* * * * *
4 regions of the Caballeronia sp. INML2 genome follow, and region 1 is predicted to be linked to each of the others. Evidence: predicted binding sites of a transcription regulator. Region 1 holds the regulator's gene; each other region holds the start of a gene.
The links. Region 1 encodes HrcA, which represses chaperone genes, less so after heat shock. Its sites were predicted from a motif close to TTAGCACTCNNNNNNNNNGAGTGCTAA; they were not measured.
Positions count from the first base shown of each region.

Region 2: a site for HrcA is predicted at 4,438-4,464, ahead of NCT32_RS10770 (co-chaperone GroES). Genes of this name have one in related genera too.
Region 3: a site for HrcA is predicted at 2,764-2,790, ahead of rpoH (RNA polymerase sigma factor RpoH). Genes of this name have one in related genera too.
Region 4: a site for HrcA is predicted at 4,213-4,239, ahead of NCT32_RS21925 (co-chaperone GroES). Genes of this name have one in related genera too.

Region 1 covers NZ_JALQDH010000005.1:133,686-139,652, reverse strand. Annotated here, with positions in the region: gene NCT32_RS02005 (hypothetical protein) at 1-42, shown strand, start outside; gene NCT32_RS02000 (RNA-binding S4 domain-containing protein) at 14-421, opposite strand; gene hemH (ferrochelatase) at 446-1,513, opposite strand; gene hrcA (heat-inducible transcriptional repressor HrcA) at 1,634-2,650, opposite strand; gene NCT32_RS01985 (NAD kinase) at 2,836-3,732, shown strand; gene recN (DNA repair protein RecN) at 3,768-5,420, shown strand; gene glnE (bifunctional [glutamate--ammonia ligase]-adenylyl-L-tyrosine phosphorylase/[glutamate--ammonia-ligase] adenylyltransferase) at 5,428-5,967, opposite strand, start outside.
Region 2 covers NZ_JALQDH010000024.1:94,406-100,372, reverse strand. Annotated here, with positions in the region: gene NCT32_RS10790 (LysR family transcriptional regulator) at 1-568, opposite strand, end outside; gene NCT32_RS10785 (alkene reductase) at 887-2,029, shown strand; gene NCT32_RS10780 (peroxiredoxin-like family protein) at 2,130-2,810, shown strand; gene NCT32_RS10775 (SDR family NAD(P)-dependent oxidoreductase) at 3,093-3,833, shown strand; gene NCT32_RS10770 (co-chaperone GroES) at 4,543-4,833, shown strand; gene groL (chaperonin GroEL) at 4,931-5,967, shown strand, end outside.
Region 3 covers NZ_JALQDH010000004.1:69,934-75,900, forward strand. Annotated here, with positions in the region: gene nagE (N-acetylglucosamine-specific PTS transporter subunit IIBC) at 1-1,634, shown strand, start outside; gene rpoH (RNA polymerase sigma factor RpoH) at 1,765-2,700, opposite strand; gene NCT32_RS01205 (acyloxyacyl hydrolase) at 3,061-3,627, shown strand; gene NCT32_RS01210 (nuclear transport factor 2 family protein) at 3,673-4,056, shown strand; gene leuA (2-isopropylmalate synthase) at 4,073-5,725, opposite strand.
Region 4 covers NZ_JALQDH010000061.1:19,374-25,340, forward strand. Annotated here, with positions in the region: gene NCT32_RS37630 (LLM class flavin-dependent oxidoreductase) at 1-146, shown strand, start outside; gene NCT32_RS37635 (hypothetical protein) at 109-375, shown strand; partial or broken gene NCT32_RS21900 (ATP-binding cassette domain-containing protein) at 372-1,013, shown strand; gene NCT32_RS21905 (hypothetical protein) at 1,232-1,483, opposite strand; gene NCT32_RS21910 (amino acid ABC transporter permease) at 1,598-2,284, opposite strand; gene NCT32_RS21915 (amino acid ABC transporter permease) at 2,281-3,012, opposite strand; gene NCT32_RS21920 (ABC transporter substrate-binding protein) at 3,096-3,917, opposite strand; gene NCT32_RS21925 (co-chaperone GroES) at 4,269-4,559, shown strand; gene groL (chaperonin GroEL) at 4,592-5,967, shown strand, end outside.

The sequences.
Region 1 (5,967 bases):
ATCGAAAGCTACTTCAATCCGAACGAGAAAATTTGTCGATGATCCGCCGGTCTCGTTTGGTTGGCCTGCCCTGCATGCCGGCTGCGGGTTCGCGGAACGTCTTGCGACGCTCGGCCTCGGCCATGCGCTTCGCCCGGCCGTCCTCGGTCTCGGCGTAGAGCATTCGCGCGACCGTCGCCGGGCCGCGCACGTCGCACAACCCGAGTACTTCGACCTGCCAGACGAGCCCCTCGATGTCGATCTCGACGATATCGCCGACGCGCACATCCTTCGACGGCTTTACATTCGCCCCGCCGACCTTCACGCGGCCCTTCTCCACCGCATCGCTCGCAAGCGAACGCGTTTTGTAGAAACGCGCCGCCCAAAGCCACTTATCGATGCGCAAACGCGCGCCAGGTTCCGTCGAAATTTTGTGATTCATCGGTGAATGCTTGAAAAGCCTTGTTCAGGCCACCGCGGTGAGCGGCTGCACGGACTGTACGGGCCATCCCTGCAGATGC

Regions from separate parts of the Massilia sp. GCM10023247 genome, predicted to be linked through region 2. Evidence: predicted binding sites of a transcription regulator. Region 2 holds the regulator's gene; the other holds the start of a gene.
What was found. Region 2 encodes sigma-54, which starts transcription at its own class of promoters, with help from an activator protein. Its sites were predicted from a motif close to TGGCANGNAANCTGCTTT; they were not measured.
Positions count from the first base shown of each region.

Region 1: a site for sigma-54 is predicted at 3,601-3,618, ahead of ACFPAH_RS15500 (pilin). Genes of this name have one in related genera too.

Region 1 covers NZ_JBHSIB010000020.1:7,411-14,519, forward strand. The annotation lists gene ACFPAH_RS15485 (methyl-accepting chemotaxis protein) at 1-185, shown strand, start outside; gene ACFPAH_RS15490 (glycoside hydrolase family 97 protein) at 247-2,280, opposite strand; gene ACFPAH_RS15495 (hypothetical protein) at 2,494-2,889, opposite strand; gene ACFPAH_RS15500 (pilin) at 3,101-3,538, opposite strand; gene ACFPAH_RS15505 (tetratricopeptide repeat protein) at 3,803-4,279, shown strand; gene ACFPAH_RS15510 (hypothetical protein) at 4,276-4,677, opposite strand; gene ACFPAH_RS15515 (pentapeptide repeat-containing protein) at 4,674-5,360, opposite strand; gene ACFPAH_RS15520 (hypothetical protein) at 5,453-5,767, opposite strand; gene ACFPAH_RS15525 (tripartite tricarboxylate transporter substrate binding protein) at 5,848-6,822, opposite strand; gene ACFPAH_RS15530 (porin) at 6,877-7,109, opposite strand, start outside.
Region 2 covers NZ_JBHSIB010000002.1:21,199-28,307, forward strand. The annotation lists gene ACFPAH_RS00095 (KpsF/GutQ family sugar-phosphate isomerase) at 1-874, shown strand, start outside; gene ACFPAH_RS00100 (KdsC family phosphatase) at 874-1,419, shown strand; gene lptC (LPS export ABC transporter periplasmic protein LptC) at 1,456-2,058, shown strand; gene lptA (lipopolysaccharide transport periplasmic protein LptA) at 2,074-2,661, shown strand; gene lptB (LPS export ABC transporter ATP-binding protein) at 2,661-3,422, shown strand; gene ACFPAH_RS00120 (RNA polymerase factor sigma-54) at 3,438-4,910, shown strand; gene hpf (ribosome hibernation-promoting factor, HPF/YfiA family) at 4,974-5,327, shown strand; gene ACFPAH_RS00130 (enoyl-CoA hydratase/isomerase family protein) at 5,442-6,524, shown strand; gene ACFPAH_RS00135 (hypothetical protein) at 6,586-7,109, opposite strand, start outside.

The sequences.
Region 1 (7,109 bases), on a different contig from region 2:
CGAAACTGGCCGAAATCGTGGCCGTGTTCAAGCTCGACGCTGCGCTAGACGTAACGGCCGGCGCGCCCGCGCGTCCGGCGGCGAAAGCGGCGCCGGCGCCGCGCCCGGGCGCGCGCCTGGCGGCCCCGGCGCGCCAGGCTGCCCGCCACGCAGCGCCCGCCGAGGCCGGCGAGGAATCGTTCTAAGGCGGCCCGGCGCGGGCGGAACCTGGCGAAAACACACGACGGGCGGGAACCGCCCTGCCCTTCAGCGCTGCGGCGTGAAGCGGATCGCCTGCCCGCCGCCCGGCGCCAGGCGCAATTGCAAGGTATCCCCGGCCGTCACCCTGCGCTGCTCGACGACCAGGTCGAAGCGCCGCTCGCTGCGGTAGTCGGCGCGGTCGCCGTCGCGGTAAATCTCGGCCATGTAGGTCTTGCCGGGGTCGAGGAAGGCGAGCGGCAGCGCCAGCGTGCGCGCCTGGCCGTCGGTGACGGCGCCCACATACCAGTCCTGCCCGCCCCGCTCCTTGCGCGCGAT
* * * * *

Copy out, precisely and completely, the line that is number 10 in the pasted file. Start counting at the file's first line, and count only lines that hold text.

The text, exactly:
Region 4 covers NZ_JALQDH010000061.1:19,374-25,340, forward strand. Annotated here, with positions in the region: gene NCT32_RS37630 (LLM class flavin-dependent oxidoreductase) at 1-146, shown strand, start outside; gene NCT32_RS37635 (hypothetical protein) at 109-375, shown strand; partial or broken gene NCT32_RS21900 (ATP-binding cassette domain-containing protein) at 372-1,013, shown strand; gene NCT32_RS21905 (hypothetical protein) at 1,232-1,483, opposite strand; gene NCT32_RS21910 (amino acid ABC transporter permease) at 1,598-2,284, opposite strand; gene NCT32_RS21915 (amino acid ABC transporter permease) at 2,281-3,012, opposite strand; gene NCT32_RS21920 (ABC transporter substrate-binding protein) at 3,096-3,917, opposite strand; gene NCT32_RS21925 (co-chaperone GroES) at 4,269-4,559, shown strand; gene groL (chaperonin GroEL) at 4,592-5,967, shown strand, end outside.